Full report available at http://www.corporate-responsibility.org
The London School of Economics and Political Science (LSE)
and The Corporate Responsibility (CORE) Coalition
The Reality of Rights
A new report reveals the reality for victims of human rights grievances by UK companies
Victims of human rights abuses are powerless against big business
UK companies operating in developing countries have a chequered history. Their record on labour rights, health and safety, discrimination and environmental harm would not be tolerated in the UK but they are having significant effects on the world’s poorest communities and workers.
A new report by the London School of Economics (LSE) and The Corporate Responsibility (CORE) Coalition exposes how victims harmed by these abuses are being left powerless when pitted against large multinationals. The report supports the growing calls for the UK government to establish a Commission on Business, Human Rights and the Environment to improve accountability of UK companies and their behaviour overseas.
New research reveals insurmountable social, economic and political barriers
Taking the debate beyond previous studies that concentrate on the legal obstacles to righting corporate wrongs, The reality of rights report presents evidence that, even where human rights regulations are in place, victims face economic, political and social barriers when trying to reassert their human rights or receive compensation for damage they suffer.
The reality of rights finds the key barriers include:
- Governments having to decide between the competing priorities of effective redress for victims and attracting international investment for job creation
- Victims lacking information about the processes for seeking redress
- Victims being politically marginalised based on issues such as race, class and gender
- Victims being unable to afford legal advice as well as there being a lack of legal expertise to call on.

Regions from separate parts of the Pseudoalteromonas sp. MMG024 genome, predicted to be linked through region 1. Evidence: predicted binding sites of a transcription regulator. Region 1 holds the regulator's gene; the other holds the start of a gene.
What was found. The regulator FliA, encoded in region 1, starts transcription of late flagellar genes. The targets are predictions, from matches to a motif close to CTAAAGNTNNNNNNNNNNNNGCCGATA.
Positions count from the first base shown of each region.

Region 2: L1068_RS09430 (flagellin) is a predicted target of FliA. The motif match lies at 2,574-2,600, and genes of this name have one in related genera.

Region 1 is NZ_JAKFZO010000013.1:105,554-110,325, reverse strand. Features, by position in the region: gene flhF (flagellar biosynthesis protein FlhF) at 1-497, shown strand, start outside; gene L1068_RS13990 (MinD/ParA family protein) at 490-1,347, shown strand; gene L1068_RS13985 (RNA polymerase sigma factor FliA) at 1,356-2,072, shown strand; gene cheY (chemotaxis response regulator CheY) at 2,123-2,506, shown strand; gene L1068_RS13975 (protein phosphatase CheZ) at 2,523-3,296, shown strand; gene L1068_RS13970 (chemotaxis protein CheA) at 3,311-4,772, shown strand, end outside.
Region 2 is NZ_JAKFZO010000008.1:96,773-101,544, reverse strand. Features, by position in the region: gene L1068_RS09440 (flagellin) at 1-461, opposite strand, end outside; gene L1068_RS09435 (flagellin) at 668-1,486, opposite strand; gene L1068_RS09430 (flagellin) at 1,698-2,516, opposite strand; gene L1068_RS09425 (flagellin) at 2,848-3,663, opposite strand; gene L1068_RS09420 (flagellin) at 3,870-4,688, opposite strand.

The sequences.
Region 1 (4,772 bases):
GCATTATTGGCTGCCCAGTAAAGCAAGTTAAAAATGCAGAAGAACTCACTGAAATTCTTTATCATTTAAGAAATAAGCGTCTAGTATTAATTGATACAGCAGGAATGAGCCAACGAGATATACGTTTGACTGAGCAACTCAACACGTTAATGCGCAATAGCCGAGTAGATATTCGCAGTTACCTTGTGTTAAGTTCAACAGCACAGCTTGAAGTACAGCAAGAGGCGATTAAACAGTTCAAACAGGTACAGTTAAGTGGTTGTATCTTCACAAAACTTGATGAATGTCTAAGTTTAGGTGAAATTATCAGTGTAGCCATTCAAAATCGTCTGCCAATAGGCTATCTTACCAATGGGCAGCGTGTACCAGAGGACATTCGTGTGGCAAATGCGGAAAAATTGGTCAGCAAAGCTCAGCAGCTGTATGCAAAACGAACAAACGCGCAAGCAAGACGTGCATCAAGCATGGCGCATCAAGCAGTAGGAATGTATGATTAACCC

- Victims not trusting the delays, uncertainty, weak remedies, and independence of the legal and self-regulatory system
- The reality of rights media briefing (The LSE and The Core Coalition)
- Governments lacking the capacity to enforce the laws they do have, and
- Large multinational companies having the money and expertise to exploit and reinforce the barriers.
The human cost of barriers to remedies – five illustrative case studies
Through revealing case studies, this unique research lays bare the plight of those in developing countries trying to hold big business to account.
1. Kenyan flower workers
75 per cent of Kenya’s flower exports are eventually purchased by UK retailers, including dominant UK supermarkets. But a Kenyan working in one of the highest paying flower production firms might only receive wages ranging from around 80p a day to £1.25 – significantly below what is needed to meet that worker’s basic needs in the country. Lower pay is especially a problem for women, who may also suffer sexual harassment, be exposed to toxic chemical sprays in breach of health and safety regulations, and face restrictions in joining trade unions.
Despite Kenya having formal labour and health & safety directorates, a labour court, a national human rights agency and several other forums to raise these issues in, flower workers who suffer abuse find themselves unable to afford the fees, may not know their rights or have a poor understanding of the complex processes involved. Weakened trade unions in the country only exacerbate these problems and there are also reported cases where organisations seeking to support labour rights have been subjected to intimidation through legal and other tactics.
2. Garment workers in Bangladesh
An estimated 40% of people in Bangladesh live below the poverty line, yet the average wage of a worker in Bangladesh’s ready-made garment industry is ranked the lowest in the world. Half of these garment exports are destined for the European market including major UK retailers who buy tens of millions of pounds of garments every year.